Blog Archives

1st Qtr 2012

(c) 2012 Design/Analysis Consultants, Inc.
Newsletter content may be copied in whole or part if attribution
to DACI and any referenced source is prominently displayed with the copied material

This Issue: NEWS BITE: Creepy Swarming Electronic Insects Are Real! / GOVERNMENT FOOLISHNESS and Incandescent Bulbs / WORST CASE ANALYSIS and the Fukushima Nuclear Plant Meltdown / RISK ASSESSMENT and Lithium Battery Explosions / ANALYSIS QUIZ: Answer To Last Quarter’s Question / DESIGN MASTER 8.2 UPGRADE if you’ve had troubling generating WCA reports on a Win7 PC

NEWS BITE: Creepy Swarming Electronic Insects Are Real!


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GOVERNMENT FOOLISHNESS: Incandescent Bulbs Banned? No Problem, Just Buy A Heat Ball
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From “Upset about Big Brother’s Ban on Incandescent Bulbs? Buy a Heatball!
by Selwyn Duke in the 30 Dec 2011 issue of American Thinker

For earlier Newsletter comments on the absurdity of banning incandescent bulbs, please see “Unintended Consequences: Nanny Engineering” in the 2nd Qtr 2011 issue.

WORST CASE ANALYSIS: What We Learned From Fukushima – Again

“Japan is not a technically backward country  … Its nuclear power plants were designed and built with an acute consciousness of extreme earthquake dangers.

“So how is it, despite that sophistication, awareness, and preparedness, that the Fukushima crisis has nonetheless exceeded worst-case thinking? Here, the story is reminiscent of Three Mile Island and Chernobyl, and the message seems to be the same: Worst-case scenario builders consistently underestimate the statistical probability of separate bad things happening simultaneously, as the result of the same underlying causes. [Emphasis added]
Japan Nuclear Accident Worse Than Worst, Again” by Bill Sweet, 12 Mar 2011, Energywise
Image: http://www.digitalglobe.com

RISK ASSESSMENT: Li-Ion Battery Pack Hazards and our Psychic Prediction

“Internal cell faults continue to lead to thermal runaway failures in Li-Ion battery packs used in the field. Though these events are rare, the proliferation of Li-ion-powered consumer electronics has increased the risk for an event occurring on an aircraft, or at a similarly inauspicious location or time … At present there is no [battery] pack-protection circuitry in commercial use that is designed to continuously monitor the cells for the symptoms of a latent incipient internal cell fault before such a fault causes thermal runaway.”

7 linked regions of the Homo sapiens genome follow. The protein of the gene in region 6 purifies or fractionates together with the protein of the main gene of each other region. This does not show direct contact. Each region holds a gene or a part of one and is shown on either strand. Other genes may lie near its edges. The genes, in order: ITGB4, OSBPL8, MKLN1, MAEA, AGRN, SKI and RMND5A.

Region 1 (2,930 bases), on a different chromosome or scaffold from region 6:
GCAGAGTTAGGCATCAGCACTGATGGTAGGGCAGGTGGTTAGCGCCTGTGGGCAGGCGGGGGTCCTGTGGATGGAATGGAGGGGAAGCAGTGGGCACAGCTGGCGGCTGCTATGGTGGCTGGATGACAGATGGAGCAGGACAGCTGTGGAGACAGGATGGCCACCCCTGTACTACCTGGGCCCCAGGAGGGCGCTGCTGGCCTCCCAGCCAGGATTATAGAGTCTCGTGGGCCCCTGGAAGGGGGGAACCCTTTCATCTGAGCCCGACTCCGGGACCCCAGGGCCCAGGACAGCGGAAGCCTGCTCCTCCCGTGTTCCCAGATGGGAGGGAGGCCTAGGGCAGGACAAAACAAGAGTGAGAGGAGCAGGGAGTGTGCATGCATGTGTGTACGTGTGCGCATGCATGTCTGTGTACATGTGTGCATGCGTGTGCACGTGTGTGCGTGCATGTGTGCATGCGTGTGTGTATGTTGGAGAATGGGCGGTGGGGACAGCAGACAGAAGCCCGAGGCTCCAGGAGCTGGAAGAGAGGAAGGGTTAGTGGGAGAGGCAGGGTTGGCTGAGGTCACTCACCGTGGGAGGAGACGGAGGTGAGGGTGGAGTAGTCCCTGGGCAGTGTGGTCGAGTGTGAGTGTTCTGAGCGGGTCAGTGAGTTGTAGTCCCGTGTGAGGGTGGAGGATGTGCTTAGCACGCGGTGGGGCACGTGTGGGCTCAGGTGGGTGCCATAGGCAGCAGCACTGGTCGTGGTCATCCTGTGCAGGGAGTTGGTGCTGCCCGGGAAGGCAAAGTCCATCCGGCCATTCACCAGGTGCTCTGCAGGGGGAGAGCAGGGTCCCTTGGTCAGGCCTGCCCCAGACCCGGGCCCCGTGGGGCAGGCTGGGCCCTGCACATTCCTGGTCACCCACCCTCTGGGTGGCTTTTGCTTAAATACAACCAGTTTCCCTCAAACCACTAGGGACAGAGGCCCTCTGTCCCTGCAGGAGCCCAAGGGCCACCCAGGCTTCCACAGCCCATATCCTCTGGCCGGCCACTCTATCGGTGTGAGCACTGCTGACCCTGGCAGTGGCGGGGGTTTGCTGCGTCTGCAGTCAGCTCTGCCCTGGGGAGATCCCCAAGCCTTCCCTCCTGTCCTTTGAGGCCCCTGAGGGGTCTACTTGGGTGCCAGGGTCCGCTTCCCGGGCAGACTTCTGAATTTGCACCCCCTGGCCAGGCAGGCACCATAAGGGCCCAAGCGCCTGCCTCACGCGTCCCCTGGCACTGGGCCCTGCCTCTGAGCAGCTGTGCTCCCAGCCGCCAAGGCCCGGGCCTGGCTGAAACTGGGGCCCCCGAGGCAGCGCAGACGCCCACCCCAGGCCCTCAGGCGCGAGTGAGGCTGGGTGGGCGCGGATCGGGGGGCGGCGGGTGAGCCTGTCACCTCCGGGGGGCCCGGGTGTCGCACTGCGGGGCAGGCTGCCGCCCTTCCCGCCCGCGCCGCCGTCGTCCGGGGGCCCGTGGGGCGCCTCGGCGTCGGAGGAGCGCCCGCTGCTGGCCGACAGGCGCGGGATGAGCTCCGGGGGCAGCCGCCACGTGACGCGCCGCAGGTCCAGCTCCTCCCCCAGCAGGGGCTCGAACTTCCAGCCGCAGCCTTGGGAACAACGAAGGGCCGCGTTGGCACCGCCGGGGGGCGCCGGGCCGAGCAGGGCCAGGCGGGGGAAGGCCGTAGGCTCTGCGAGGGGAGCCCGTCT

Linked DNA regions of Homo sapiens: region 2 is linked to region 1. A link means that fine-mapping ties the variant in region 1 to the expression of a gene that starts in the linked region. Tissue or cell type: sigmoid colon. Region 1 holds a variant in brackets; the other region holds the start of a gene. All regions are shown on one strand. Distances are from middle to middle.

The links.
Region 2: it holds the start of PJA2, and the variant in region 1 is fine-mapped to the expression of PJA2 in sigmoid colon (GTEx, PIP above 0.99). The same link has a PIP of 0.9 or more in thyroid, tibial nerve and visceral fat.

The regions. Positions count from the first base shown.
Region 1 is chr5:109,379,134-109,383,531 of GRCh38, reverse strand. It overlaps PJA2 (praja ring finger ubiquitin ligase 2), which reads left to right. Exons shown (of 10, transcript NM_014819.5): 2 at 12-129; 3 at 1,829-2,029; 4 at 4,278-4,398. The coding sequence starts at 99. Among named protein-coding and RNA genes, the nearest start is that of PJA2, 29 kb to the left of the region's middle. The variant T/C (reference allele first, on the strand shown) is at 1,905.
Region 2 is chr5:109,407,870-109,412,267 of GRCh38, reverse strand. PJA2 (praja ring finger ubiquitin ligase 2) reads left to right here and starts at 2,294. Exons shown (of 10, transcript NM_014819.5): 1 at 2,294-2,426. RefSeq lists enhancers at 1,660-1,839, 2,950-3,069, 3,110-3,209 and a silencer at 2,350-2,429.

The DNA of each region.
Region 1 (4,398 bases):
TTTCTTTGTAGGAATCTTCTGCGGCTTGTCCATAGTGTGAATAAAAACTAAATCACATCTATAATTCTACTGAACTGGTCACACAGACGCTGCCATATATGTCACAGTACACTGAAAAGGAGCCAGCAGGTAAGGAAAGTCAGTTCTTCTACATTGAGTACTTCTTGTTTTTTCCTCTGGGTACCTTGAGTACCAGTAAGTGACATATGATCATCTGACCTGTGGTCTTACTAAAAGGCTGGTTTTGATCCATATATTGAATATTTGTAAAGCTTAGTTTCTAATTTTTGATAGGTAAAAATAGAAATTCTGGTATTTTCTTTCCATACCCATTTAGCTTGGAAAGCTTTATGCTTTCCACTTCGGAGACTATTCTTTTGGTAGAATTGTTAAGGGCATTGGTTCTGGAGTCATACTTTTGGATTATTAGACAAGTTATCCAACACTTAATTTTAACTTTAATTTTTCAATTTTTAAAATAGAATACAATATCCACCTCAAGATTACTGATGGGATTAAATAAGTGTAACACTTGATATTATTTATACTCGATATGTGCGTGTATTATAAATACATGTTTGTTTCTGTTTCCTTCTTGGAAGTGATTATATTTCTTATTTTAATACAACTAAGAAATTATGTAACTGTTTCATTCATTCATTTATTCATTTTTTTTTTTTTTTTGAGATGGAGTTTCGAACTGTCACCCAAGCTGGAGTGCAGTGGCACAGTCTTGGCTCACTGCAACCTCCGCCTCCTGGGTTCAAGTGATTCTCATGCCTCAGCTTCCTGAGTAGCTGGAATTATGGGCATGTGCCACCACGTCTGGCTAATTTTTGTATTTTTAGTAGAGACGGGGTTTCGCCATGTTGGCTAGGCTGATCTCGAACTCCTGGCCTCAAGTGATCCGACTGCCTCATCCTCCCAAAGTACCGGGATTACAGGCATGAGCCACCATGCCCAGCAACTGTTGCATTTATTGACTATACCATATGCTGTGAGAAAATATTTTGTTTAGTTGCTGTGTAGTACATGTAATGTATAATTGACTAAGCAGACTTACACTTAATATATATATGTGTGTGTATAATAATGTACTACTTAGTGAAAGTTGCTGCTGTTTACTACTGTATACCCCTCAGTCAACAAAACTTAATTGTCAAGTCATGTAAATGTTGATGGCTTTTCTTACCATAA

Detecting Lithium-Ion Cell Internal Faults In Real Time” by Celina Mikolajczak, John Harmon, Kevin White, Quinn Horn, and Ming Wu, in the Mar 1, 2010 issue of Power Electronics Technology

Even though there have been several fires and a few folks have been injured or killed due to exploding lithium batteries, we predict that the risk will be tolerated until a catastrophic explosion occurs. This will be  followed by the usual screaming headlines belatedly warning of the dangers, hind-sight experts suddenly popping up on TV, hand-wringing congressional investigations, and finally, heavy-handed and grossly over-reactive governmental regulatory responses.

ANALYSIS QUIZ (Answer from Last Issue): Adjustable 3-Terminal Regulator Output Tolerance

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An LM317T regulator with 36V input is set for 24V nominal output, using 1/8W 1% 100ppm thick film resistors (10K and 549 ohms). The regulator must deliver 1A and operate from 0 to 50 C for 10,000 hours.


Q: What will be the approximate worst case output tolerance?

-2/+2%        -4/+5%         -7/+6%         -6/+11%         -9/+15%

A: -9/+15%